The last statue of Lenin on public land in those portions of Ukraine controlled by Kyiv was demolished by unknown persons. It had stood in the village of Stari Troyany in Odesa Oblast. (Source: Facebook/Serhii Sternenko)
The last statue of Lenin on public land in those portions of Ukraine controlled by Kyiv was demolished by unknown persons. It had stood in the village of Stari Troyany in Odesa Oblast. Its removal brings to the end the so-called “Leninfall” that has been taking place in Ukraine since 1991.
In 1991, there were an estimated 5500 statues of Lenin in the country. By the end of 2013, their number had fallen to 2178. Between December 2013 and August 2015, another 778 were taken down, and thus by the end of May 2016, there were fewer than 1000 statues and busts of the founder of the Soviet state.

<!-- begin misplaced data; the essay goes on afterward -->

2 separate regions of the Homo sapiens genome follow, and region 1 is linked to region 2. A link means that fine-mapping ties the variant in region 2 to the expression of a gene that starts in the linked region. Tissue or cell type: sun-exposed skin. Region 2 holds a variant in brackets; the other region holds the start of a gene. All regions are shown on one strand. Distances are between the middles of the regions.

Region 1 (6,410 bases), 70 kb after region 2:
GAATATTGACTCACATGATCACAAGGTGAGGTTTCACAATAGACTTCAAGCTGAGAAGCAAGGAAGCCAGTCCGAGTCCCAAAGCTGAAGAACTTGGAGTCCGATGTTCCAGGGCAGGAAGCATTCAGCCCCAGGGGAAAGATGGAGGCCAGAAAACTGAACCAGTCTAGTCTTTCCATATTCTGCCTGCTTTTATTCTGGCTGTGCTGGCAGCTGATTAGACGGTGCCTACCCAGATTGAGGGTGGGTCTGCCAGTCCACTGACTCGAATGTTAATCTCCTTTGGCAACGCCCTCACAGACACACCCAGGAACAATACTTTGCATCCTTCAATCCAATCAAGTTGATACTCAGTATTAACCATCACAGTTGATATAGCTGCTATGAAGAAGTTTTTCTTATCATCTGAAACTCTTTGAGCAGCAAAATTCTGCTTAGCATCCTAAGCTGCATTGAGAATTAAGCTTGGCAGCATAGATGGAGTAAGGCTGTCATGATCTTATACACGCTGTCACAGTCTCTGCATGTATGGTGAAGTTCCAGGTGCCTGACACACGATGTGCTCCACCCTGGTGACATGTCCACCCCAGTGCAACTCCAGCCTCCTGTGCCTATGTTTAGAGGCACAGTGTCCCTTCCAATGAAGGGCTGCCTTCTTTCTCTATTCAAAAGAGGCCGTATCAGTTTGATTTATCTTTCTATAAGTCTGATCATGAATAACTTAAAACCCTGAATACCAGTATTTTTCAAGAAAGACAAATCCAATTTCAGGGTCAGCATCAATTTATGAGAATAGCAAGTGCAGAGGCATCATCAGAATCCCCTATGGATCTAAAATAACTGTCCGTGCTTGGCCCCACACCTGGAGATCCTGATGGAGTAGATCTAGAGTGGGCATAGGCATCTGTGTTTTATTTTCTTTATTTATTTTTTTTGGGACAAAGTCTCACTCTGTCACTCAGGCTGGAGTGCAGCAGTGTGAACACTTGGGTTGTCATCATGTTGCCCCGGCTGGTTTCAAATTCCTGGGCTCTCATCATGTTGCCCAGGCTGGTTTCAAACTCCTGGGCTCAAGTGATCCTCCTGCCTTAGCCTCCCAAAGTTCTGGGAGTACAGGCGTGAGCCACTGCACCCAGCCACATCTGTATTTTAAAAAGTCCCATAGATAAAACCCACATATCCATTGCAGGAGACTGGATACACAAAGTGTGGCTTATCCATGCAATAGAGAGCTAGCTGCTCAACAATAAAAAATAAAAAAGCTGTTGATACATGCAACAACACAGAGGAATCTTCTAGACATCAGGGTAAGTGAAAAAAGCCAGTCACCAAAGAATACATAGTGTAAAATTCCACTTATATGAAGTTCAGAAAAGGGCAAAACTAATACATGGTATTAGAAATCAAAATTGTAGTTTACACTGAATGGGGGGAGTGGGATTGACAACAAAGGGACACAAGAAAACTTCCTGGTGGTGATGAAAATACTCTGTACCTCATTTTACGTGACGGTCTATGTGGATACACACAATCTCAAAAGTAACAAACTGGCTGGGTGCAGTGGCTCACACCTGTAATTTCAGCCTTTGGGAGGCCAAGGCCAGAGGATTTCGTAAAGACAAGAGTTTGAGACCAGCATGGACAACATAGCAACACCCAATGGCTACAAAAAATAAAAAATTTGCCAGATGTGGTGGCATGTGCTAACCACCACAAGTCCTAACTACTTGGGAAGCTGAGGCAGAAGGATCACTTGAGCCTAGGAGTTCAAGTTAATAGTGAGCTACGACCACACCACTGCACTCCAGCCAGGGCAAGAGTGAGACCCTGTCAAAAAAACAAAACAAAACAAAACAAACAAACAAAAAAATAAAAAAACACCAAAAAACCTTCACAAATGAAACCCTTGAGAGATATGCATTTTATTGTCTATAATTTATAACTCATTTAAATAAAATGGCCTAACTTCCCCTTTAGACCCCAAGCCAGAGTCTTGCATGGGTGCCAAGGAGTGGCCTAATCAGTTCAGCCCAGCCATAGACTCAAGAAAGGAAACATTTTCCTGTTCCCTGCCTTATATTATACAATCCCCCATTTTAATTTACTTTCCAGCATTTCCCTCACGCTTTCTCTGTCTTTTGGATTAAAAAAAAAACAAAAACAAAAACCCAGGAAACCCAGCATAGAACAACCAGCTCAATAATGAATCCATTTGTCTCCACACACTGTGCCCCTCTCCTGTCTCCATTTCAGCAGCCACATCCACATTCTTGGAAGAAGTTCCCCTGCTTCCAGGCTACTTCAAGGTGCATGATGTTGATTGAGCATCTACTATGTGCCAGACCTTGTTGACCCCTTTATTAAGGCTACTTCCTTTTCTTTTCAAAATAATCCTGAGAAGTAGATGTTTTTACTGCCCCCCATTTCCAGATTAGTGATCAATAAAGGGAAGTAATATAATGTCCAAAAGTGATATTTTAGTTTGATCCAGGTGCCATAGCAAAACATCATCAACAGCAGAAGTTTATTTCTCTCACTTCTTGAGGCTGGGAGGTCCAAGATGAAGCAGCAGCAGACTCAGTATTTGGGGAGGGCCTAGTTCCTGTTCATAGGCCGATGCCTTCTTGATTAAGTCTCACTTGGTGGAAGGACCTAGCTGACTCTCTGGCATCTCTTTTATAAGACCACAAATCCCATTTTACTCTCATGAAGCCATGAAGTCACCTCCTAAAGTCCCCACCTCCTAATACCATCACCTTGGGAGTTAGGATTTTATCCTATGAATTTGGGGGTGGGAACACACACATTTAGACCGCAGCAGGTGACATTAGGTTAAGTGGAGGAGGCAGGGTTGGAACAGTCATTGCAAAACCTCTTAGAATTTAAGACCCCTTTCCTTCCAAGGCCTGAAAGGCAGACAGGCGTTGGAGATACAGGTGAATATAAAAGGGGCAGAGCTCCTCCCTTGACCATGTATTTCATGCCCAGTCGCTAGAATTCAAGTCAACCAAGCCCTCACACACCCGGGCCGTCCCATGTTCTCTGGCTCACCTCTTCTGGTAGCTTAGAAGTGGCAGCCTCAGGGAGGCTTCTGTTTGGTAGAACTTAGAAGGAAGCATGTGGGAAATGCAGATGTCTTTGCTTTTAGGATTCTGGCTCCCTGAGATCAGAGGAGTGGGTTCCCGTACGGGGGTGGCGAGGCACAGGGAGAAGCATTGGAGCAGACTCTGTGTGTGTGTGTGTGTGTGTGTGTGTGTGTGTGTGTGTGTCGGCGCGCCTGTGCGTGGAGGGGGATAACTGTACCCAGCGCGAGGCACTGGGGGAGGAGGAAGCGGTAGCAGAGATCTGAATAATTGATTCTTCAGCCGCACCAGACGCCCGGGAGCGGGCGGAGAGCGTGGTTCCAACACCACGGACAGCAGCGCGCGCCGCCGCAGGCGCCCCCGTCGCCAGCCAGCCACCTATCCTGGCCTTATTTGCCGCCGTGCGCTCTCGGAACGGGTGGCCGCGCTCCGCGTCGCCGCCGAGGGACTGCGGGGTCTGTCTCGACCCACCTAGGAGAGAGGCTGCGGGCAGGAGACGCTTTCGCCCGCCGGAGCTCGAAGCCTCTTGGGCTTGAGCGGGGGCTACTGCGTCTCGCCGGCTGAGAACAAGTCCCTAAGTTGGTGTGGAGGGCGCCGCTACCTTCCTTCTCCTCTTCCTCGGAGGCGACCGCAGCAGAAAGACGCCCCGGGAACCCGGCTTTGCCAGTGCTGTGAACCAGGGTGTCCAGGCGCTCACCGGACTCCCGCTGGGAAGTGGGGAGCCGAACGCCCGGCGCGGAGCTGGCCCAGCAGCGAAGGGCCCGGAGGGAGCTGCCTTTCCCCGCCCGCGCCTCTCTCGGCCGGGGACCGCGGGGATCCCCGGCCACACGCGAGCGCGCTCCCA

Now, there are none, except in Russian-occupied portions of Ukraine, including both Crimea and the Donbas. And it is perhaps symbolic that the very last one was taken down not at the order of government officials but by an unknown Ukrainian who was expressing his outrage at what Lenin and the Soviets did to his country.
And this action, following all the others, highlights just how different Ukraine is from Russia where statues of Lenin aren’t being disturbed, monuments to Stalin and Beria are going up, and those to people who resisted the Soviet system are now at risk of being demolished by Russian court order.
- How Ukraine is healing the traumatic wounds of colonialism
- UK exhibition on 1917 Revolution puts Ukraine’s Leninfall in the spotlight
- Interactive map of Lenin showers in Ukraine released
- Whose names disappeared from the map of Ukraine? Interactive decommunization map
- Ten myths about decommunization in Ukraine
- Defending decommunization: expert answers criticism
- Summary of Ukraine’s four new decommunization bills